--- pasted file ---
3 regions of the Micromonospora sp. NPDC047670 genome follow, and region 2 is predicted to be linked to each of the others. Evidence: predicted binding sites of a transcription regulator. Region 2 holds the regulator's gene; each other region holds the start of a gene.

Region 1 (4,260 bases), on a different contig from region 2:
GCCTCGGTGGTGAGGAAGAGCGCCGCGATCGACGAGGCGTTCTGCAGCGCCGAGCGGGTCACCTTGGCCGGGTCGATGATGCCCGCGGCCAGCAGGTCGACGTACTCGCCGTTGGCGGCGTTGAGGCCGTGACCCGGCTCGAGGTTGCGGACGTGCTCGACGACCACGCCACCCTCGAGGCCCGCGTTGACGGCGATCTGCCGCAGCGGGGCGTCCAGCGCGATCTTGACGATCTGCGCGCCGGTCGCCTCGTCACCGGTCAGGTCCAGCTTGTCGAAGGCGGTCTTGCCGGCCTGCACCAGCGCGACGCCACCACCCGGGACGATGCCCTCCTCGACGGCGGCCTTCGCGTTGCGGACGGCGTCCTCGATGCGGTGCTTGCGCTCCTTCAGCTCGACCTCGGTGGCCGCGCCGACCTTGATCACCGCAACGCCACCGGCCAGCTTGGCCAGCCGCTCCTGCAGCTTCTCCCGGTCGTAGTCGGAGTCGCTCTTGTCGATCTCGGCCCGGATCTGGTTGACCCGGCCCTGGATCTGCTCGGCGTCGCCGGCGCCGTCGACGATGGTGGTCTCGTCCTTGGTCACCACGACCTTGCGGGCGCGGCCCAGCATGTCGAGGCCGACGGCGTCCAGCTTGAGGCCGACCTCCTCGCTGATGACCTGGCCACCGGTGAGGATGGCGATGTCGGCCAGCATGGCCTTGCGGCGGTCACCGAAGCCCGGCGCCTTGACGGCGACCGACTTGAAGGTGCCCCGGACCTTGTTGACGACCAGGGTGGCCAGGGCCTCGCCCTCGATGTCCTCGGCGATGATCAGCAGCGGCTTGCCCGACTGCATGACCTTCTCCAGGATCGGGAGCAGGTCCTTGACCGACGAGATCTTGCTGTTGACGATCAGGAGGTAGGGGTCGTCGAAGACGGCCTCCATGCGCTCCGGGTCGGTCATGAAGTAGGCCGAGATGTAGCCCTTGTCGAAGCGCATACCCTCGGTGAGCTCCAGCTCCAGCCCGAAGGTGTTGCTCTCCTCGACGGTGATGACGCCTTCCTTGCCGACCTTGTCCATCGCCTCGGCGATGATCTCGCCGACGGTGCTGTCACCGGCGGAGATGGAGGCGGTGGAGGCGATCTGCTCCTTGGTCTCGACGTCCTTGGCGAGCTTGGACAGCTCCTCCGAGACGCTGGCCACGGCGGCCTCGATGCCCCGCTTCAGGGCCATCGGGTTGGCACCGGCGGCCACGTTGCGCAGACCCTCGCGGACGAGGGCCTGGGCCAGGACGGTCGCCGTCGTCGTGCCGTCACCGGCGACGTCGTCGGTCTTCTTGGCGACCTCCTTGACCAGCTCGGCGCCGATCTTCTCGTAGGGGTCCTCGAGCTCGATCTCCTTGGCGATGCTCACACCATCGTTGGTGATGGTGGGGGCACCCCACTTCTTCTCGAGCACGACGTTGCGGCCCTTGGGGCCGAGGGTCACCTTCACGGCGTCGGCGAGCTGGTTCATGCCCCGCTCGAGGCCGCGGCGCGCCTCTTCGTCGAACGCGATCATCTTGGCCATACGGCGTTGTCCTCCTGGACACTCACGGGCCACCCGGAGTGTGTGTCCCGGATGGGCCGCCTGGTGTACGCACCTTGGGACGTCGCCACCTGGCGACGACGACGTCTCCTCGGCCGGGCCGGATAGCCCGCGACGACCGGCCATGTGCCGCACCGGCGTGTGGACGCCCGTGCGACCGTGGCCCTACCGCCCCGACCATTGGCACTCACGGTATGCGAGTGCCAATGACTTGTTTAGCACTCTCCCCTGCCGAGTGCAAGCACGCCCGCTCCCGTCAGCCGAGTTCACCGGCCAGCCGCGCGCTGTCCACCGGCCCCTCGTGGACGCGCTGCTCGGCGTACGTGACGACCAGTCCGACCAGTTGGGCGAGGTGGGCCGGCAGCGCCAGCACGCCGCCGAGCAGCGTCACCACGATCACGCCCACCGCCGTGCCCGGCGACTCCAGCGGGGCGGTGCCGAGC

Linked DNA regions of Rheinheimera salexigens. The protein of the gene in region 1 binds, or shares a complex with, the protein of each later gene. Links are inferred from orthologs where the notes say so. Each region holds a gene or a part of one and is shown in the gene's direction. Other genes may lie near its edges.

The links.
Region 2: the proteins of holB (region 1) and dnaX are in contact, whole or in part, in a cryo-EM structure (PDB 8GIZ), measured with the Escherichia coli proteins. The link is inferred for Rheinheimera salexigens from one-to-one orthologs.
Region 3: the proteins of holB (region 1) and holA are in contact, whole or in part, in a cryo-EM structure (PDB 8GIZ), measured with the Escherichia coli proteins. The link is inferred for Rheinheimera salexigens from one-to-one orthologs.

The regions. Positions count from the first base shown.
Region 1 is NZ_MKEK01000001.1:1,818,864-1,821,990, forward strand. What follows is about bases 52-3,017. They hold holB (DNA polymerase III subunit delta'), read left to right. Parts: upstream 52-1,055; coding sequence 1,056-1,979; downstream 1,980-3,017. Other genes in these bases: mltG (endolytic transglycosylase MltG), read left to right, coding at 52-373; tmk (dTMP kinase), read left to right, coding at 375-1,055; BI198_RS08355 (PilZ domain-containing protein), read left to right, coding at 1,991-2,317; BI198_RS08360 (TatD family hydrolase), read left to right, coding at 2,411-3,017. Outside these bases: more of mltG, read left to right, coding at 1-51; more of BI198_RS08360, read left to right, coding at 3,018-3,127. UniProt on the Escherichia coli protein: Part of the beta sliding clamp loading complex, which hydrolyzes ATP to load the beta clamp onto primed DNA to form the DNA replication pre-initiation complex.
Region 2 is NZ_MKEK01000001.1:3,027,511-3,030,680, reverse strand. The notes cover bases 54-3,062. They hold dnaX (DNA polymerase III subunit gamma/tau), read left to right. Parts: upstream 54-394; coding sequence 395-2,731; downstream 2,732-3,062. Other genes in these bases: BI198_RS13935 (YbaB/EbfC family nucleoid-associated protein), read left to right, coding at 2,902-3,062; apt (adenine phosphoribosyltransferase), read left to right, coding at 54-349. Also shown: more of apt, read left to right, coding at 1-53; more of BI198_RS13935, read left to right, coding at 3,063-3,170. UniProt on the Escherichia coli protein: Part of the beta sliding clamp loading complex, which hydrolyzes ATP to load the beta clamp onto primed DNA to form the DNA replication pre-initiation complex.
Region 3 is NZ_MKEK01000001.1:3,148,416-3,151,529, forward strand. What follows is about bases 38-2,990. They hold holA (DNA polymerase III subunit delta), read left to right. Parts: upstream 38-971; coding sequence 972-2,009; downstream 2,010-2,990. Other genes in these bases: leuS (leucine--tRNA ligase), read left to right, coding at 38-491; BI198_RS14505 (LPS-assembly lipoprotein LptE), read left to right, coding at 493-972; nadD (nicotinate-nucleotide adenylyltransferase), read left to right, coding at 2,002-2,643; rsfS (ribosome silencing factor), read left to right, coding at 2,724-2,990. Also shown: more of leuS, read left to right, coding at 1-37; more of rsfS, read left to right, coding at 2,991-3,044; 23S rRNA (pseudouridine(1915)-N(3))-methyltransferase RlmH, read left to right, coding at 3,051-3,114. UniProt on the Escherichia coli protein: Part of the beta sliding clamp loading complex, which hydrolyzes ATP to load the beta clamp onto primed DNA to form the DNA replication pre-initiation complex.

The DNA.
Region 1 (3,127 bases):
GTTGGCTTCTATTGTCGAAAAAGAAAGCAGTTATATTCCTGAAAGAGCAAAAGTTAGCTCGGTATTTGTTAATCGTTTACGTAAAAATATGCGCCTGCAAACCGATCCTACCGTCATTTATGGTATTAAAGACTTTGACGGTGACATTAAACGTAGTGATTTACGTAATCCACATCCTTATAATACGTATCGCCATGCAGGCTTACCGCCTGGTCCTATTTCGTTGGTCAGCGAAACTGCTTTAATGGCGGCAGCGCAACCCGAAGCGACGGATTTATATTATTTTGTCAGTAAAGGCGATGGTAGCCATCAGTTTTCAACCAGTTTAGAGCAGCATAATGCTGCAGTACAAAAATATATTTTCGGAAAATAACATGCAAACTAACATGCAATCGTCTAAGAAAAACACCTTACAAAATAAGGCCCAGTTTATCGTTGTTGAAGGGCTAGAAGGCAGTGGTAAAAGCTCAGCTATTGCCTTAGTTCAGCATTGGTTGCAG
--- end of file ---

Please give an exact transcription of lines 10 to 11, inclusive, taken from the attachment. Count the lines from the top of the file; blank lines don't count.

Region 2 is NZ_MKEK01000001.1:3,027,511-3,030,680, reverse strand. The notes cover bases 54-3,062. They hold dnaX (DNA polymerase III subunit gamma/tau), read left to right. Parts: upstream 54-394; coding sequence 395-2,731; downstream 2,732-3,062. Other genes in these bases: BI198_RS13935 (YbaB/EbfC family nucleoid-associated protein), read left to right, coding at 2,902-3,062; apt (adenine phosphoribosyltransferase), read left to right, coding at 54-349. Also shown: more of apt, read left to right, coding at 1-53; more of BI198_RS13935, read left to right, coding at 3,063-3,170. UniProt on the Escherichia coli protein: Part of the beta sliding clamp loading complex, which hydrolyzes ATP to load the beta clamp onto primed DNA to form the DNA replication pre-initiation complex.
Region 3 is NZ_MKEK01000001.1:3,148,416-3,151,529, forward strand. What follows is about bases 38-2,990. They hold holA (DNA polymerase III subunit delta), read left to right. Parts: upstream 38-971; coding sequence 972-2,009; downstream 2,010-2,990. Other genes in these bases: leuS (leucine--tRNA ligase), read left to right, coding at 38-491; BI198_RS14505 (LPS-assembly lipoprotein LptE), read left to right, coding at 493-972; nadD (nicotinate-nucleotide adenylyltransferase), read left to right, coding at 2,002-2,643; rsfS (ribosome silencing factor), read left to right, coding at 2,724-2,990. Also shown: more of leuS, read left to right, coding at 1-37; more of rsfS, read left to right, coding at 2,991-3,044; 23S rRNA (pseudouridine(1915)-N(3))-methyltransferase RlmH, read left to right, coding at 3,051-3,114. UniProt on the Escherichia coli protein: Part of the beta sliding clamp loading complex, which hydrolyzes ATP to load the beta clamp onto primed DNA to form the DNA replication pre-initiation complex.